SEOUL, Aug. 6 (Yonhap) -- South Korean Foreign Minister Park Jin said Saturday his talks with China's top diplomat next week will focus on ways for cooperation on North Korea and stability in supply chains.
He is scheduled to make a three-day trip to the eastern Chinese port city of Qingdao from Monday, during which he will meet bilaterally with his counterpart Wang Yi. It comes as the neighboring countries mark the 30th anniversary of the establishment of bilateral diplomatic ties on Aug. 24.
In the talks, slated for Tuesday, the two sides will assess progress in their relations over the past three decades and discuss ways for further development, Park told reporters at Incheon International Airport. He returned from Cambodia, where a series of annual meetings, hosted by the Association of Southeast Asian Nations (ASEAN), were held.
On agenda items in talks with Wang, Park cited how to strengthen "strategic communication" for a resolution to the North Korean nuclear issue and stability in global supply chains in the economic security field.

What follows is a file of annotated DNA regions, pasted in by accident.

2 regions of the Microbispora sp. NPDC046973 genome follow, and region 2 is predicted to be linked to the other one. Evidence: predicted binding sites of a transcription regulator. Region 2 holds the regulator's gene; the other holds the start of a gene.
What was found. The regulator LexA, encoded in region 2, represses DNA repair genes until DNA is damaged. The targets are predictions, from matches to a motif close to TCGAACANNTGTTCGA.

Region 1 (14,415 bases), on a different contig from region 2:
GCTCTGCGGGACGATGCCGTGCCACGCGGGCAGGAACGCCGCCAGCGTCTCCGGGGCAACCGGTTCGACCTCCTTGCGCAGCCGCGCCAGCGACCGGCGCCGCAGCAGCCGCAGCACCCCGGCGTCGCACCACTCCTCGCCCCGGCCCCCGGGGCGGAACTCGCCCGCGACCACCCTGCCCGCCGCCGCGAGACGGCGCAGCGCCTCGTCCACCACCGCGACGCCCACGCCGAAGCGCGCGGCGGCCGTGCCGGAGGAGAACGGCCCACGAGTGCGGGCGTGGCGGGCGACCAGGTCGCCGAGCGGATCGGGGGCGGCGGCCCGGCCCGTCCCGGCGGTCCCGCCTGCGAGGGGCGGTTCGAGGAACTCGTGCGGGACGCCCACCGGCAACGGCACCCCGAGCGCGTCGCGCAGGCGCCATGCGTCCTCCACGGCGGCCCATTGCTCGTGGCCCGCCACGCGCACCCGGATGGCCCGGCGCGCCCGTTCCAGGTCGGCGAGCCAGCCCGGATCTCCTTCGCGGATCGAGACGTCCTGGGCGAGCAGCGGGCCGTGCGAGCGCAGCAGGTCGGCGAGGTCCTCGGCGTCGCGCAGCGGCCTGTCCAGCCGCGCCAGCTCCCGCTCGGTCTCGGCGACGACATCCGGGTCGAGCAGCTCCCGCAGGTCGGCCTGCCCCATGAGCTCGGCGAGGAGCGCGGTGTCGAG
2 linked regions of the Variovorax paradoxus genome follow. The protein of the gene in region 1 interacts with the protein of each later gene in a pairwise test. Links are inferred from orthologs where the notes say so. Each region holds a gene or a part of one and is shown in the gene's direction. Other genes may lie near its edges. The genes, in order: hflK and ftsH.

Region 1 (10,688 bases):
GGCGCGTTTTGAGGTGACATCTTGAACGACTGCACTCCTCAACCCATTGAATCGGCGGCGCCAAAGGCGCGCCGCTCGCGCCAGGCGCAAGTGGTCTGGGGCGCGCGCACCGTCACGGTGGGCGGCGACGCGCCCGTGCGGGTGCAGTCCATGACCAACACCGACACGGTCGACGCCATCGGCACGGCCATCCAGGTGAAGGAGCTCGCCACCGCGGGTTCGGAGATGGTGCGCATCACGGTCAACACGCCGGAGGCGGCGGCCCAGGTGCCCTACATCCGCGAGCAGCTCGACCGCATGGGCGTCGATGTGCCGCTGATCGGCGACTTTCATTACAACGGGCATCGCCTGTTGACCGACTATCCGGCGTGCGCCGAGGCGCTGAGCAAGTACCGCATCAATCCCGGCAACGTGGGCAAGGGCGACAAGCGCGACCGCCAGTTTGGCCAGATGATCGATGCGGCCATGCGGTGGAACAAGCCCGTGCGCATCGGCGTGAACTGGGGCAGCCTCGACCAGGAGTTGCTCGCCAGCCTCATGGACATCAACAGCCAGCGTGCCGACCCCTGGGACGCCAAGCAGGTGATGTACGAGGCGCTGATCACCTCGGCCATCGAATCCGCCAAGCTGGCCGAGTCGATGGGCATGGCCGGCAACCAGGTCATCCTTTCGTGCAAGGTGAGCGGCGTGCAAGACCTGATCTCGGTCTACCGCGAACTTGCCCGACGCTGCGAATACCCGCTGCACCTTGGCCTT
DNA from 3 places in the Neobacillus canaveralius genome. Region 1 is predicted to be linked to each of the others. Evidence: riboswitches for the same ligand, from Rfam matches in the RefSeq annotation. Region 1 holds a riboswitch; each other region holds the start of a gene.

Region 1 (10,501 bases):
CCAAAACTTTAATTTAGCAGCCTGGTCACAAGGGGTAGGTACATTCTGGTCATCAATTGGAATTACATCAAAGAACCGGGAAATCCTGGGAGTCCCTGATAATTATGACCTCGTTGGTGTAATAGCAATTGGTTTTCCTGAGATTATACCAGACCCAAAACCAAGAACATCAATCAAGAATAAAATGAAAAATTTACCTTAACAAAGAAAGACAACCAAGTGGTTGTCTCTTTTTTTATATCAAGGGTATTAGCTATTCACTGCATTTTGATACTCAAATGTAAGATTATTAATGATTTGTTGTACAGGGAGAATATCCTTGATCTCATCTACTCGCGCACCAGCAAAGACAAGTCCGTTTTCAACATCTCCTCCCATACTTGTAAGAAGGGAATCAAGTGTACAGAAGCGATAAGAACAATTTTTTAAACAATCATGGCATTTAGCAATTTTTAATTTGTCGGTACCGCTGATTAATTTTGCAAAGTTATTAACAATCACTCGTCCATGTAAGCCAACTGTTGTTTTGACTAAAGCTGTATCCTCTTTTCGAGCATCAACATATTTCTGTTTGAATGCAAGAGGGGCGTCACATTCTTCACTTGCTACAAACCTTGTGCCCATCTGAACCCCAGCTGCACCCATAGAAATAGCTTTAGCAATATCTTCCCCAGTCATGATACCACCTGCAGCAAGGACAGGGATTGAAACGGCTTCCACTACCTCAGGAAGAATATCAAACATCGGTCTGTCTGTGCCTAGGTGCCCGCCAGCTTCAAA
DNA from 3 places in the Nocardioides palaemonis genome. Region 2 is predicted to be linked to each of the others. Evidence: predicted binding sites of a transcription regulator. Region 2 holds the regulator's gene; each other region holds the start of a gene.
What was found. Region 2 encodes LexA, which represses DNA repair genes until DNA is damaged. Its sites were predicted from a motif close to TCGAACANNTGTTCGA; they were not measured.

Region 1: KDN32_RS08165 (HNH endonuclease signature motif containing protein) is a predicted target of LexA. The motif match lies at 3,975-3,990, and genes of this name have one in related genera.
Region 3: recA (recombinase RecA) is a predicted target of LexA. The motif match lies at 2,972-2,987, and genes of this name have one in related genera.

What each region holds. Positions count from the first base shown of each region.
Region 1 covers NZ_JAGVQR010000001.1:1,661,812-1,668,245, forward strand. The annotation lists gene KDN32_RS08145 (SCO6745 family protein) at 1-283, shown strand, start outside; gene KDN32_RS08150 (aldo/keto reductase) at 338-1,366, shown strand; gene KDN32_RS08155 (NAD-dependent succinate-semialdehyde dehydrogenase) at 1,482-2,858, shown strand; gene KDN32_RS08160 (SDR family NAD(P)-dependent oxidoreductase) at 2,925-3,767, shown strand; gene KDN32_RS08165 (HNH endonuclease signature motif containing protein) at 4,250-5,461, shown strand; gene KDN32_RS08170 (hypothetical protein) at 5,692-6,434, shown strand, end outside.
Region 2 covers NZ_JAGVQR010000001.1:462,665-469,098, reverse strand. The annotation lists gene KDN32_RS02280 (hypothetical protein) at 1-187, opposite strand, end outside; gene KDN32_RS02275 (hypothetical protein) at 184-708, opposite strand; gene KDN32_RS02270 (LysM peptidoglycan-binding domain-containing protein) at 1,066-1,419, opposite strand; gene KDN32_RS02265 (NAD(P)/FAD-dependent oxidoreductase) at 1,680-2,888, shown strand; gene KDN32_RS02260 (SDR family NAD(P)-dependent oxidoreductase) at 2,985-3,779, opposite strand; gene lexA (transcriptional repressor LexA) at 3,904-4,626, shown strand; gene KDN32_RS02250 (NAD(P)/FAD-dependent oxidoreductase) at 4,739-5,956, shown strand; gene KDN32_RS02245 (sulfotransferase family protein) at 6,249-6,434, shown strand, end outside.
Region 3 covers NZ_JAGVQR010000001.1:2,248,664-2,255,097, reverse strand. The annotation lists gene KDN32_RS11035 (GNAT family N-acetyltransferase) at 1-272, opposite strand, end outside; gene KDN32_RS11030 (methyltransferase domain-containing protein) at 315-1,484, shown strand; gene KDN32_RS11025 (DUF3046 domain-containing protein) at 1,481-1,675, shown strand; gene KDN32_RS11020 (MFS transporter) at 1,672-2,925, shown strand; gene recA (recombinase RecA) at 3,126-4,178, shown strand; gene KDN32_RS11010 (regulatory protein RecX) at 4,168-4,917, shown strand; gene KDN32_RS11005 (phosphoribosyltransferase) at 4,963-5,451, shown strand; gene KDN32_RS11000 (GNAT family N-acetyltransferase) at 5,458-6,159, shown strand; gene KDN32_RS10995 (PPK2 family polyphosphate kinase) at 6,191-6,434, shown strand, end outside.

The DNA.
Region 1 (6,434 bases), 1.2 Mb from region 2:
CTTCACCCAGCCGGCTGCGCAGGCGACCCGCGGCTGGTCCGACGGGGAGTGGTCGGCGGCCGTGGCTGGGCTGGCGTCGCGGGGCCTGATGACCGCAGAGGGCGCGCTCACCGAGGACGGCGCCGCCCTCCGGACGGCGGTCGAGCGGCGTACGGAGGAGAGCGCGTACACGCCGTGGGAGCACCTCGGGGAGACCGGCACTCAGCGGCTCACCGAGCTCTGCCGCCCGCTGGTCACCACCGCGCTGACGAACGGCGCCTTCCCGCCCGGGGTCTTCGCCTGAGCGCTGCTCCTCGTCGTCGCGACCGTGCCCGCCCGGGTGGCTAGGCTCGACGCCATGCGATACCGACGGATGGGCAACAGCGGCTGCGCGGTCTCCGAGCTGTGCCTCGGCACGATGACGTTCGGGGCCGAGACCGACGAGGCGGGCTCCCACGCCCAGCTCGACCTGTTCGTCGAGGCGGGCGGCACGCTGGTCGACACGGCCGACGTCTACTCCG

Park, meanwhile, said he used the sessions in Phnom Penh to explain the Yoon Suk-yeol administration's proactive efforts for closer ties with ASEAN. He attended the ASEAN-South Korea Ministerial Meeting on Thursday.
"(We) have agreed to expand cooperation in various sectors, including trade, diplomacy, security, development cooperation and cultural exchanges," he said.
The two sides agreed to strengthen coordination for the diplomacy-based denuclearization of North Korea, he added.
Park participated as well in the ASEAN Plus Three meeting, which also involves China and Japan, the East Asia Summit (EAS) Foreign Ministers' Meeting and the ASEAN Regional Forum (ARF).
He used the meetings to stress Seoul's position that peace and stability in the Taiwan Strait is crucial for regional security and prosperity as well as its stance on such matters as the South China Sea, Myanmar and Ukraine.
He had one-on-one talks with counterparts from some other major countries, including the United States, Japan and Canada, on the sidelines of the sessions.